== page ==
Now, most everything on that list makes sense. The Aspects would watch over the various areas that the Titans themselves specialized in. The strongholds were made to hold history, to hold the Old Gods, and in the event of an uprising of the Old Gods, to trigger a re-origination of the planet. Yet it's the third action the Titans took that continues to confuse me, and that's where the theorizing starts. Why create the Well of Eternity? Why create a font of unimaginable power on a planet infested by Old Gods?
Look at what happened with the Well of Eternity -- the night elves discovered it or were perhaps created from it. After an undetermined amount of time, the night elves began using the Well in ways that the Titans surely didn't intend. This reckless use of magic attracted the attention of Sargeras, Dark Titan and leader of the Burning Legion. It's because of the Well's presence that the Burning Legion was ever drawn to Azeroth. So why create it?
Because the Titans wanted Sargeras to come to Azeroth.
There was a reason the Titans didn't simply re-originate Azeroth, and it lies within the Prophecy of C'thun. The only recorded instance of Titanic death is by the hands of an Old God. Wouldn't it make sense then, that the only creature capable of destroying Sargeras, a former Titan, would be either an Old God or the world of heroes that managed to figure out a way to defeat that Old God? And what better way to take the former Titan by surprise than to continue on with their task -- organizing worlds -- while creating one, perhaps two worlds with a purpose other than simple order? Sargeras would never suspect it.
There was a reason the Titans created the Well of Eternity and left it on the inconspicuous planet: to eventually attract the attention of Sargeras. We were meant to fight the War of the Ancients; it was the beginning of our training. By defeating the agents of the Burning Legion, we began to understand the enemy and better prepare ourselves for future conflicts.
And those conflicts just kept coming. Over the course of Azeroth's history, the Burning Legion would rise up time and time again. And each time, we pushed them back. It wasn't a total victory, but it was a way to silently train us, to teach us how to fight back. We created the Council of Tirisfal, the Guardian, and we found a way to destroy the Dark Portal. We fought the armies of the Burning Legion, orcs from another world altogether, and beat them. We not only beat them, they settled on Azeroth and joined the fight against the Burning Legion as well.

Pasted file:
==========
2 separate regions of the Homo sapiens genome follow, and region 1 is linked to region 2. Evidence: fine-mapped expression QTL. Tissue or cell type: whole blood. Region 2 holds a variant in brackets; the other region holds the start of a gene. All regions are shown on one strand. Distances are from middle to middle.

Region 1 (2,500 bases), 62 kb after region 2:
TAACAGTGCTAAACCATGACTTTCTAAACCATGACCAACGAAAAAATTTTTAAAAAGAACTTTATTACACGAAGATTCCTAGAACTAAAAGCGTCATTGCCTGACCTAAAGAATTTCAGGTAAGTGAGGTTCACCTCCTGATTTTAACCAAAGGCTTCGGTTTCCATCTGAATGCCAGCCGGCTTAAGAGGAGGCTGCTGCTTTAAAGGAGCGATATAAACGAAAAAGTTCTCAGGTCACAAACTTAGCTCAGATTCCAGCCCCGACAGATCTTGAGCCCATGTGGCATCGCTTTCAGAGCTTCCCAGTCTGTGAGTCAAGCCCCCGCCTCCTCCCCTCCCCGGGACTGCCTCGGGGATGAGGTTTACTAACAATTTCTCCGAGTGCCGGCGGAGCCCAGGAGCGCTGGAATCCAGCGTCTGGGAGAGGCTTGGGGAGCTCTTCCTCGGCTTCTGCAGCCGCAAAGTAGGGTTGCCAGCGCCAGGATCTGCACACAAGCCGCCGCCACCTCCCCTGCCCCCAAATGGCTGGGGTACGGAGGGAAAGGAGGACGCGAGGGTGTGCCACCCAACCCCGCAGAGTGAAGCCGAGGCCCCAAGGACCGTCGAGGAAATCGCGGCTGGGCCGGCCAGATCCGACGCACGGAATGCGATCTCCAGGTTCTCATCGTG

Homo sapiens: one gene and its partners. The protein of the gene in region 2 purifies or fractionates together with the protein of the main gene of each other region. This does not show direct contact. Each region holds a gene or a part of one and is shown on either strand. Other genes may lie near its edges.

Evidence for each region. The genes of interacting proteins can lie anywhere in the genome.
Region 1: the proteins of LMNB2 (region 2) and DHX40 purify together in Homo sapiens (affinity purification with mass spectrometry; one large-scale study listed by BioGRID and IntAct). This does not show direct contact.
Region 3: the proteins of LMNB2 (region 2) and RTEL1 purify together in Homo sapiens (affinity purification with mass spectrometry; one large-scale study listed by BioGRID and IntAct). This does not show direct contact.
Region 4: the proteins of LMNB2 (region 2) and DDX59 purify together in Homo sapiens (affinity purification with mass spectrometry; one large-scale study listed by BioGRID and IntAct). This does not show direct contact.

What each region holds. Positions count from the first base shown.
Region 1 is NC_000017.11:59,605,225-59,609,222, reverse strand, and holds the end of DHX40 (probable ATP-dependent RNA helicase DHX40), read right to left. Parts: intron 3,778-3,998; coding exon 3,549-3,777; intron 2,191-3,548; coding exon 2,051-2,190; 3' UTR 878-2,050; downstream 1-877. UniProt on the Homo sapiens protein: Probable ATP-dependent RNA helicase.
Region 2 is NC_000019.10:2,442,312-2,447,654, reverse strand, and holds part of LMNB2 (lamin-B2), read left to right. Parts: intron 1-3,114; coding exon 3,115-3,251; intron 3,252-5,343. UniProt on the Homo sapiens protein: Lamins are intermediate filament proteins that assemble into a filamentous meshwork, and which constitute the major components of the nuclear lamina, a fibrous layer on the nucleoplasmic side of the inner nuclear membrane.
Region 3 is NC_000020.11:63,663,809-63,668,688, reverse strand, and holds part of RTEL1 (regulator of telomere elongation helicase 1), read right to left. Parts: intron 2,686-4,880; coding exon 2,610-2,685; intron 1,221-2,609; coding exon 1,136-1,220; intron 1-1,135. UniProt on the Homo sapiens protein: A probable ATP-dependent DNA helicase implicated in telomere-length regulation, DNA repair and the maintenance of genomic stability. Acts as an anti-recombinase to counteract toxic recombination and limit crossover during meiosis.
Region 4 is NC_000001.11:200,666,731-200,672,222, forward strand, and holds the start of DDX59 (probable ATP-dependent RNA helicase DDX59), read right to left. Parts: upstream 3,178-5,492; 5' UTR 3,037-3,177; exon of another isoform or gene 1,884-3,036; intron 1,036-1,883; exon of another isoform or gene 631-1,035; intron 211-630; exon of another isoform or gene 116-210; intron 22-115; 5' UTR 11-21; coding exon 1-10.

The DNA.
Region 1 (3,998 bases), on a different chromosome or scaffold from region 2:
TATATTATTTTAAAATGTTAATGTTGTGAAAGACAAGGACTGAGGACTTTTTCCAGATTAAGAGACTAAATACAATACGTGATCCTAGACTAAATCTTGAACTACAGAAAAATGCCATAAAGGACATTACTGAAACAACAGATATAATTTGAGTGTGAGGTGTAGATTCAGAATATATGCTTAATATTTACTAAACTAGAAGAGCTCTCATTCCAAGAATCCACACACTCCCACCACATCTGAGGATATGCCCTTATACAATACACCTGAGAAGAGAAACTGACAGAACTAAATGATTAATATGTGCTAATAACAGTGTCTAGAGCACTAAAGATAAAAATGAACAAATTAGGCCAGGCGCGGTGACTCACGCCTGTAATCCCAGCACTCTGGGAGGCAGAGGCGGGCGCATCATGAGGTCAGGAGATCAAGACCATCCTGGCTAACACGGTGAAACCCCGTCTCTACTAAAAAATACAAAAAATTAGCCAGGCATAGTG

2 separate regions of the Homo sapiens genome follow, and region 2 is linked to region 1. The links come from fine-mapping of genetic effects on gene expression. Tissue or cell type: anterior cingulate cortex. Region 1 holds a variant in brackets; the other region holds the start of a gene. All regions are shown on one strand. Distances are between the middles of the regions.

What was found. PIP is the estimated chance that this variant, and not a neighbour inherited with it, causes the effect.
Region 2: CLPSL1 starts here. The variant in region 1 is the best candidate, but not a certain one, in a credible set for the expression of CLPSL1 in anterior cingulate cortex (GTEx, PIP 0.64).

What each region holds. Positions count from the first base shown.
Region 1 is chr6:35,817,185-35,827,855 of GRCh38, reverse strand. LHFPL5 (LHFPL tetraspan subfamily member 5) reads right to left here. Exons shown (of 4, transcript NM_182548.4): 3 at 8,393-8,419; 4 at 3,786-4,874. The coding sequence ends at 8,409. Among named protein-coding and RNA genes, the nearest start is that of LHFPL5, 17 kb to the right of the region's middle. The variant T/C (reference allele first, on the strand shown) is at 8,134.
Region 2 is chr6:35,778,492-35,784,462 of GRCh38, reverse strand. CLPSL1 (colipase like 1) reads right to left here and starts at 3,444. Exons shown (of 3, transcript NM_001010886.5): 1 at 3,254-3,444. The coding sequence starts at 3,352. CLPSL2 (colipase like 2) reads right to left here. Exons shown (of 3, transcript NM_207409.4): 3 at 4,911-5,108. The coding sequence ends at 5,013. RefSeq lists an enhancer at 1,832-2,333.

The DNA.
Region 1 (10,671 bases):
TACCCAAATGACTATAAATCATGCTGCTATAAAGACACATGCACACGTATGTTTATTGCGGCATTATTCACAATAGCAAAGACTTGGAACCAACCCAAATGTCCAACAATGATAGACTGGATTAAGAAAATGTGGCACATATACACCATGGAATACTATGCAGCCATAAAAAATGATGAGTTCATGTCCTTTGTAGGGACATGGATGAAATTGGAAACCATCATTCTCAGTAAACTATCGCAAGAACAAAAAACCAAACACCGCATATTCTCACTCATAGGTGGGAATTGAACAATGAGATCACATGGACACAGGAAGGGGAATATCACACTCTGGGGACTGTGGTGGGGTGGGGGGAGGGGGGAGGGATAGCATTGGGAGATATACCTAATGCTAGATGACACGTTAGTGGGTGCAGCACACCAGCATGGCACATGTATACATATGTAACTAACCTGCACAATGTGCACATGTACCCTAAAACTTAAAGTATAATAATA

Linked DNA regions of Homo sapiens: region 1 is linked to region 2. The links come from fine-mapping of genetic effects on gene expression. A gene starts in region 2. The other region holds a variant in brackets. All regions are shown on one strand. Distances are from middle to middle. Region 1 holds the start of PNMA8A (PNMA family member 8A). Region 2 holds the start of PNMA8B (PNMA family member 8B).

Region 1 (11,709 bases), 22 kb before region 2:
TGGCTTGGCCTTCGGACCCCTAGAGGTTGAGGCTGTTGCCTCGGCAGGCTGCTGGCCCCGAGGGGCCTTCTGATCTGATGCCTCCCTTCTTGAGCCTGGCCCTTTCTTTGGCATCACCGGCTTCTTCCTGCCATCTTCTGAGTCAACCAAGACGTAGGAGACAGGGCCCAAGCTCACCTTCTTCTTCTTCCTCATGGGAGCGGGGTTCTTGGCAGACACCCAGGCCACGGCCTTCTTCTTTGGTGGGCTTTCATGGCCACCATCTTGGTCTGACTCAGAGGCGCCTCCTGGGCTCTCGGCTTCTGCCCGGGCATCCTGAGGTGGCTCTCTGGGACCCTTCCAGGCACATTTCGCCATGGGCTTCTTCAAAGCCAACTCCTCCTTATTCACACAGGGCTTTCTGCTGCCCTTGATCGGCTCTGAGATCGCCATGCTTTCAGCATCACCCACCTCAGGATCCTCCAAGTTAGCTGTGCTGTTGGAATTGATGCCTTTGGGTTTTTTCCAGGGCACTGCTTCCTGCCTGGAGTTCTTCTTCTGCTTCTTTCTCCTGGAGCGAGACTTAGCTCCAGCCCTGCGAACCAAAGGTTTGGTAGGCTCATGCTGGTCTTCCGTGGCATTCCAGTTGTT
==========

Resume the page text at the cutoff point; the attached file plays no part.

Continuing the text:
And in between these struggles with the Burning Legion, the citizens of Azeroth have slowly become aware of the existence of the Old Gods. The odd penchant of the dwarves for digging up historical information revealed more about the Old Gods than we'd ever contemplated before -- that the Old Gods were tied to Azeroth, and the destruction of the Old Gods meant Azeroth's destruction as well.
Yet despite this information, we continued to prevail against these enemies. Allies of the Old Gods were brought down in Silithus. In Northrend, we fought tooth and nail against Nerubians that had allied with Yogg-Saron. And when push came to shove and it was discovered that a titanic watcher, Loken, had fallen to the will of the Old Gods, we destroyed him. That destruction sent a signal to the Titans, and their response was Algalon the Observer.
Perhaps Algalon's purpose wasn't to destroy Azeroth. Perhaps his purpose was to determine what, exactly, had happened with the denizens of the planet, the tiny weapons the Titans had planted on Azeroth so many millennia before. Algalon's reaction after his defeat seems to suggest that we've accomplished far more in much shorter time than the Titans had ever expected us to do:
I have seen worlds bathed in the Makers' flames. Their denizens fading without so much as a whimper. Entire planetary systems born and raised in the time that it takes your mortal hearts to beat once. Yet all throughout, my own heart, devoid of emotion... of empathy. I... have... felt... NOTHING! A million, million lives wasted. Had they all held within them your tenacity? Had they all loved life as you do?
Perhaps it is your imperfection that which grants you free will. That allows you to persevere against cosmically calculated odds. You prevailed where the Titans' own perfect creations have failed.
Will we see the Titans come to Azeroth? Perhaps, some day. But I am beginning to doubt that the Titans will appear just in time to rescue us from the Old Gods. It may very well be that when the Titans appear, it will be to ask for our help, to ask for our aid in defeating the one creature that poses the largest threat to the universe -- Sargeras.
And it may very well be that we're the only creatures in the universe capable of destroying him.
For more information on related subjects, please look at these other Know Your Lore entries:
- Yogg Saron
- The Council of Tirisfal and the last Guardian
- The Eternals: The Titans
- The Old Horde
- The Third War, part one and part two
While you don't need to have played the previous Warcraft games to enjoy World of Warcraft, a little history goes a long way toward making the game a lot more fun. Dig into even more of the lore and history behind the World of Warcraft in WoW Insider's Guide to Warcraft Lore.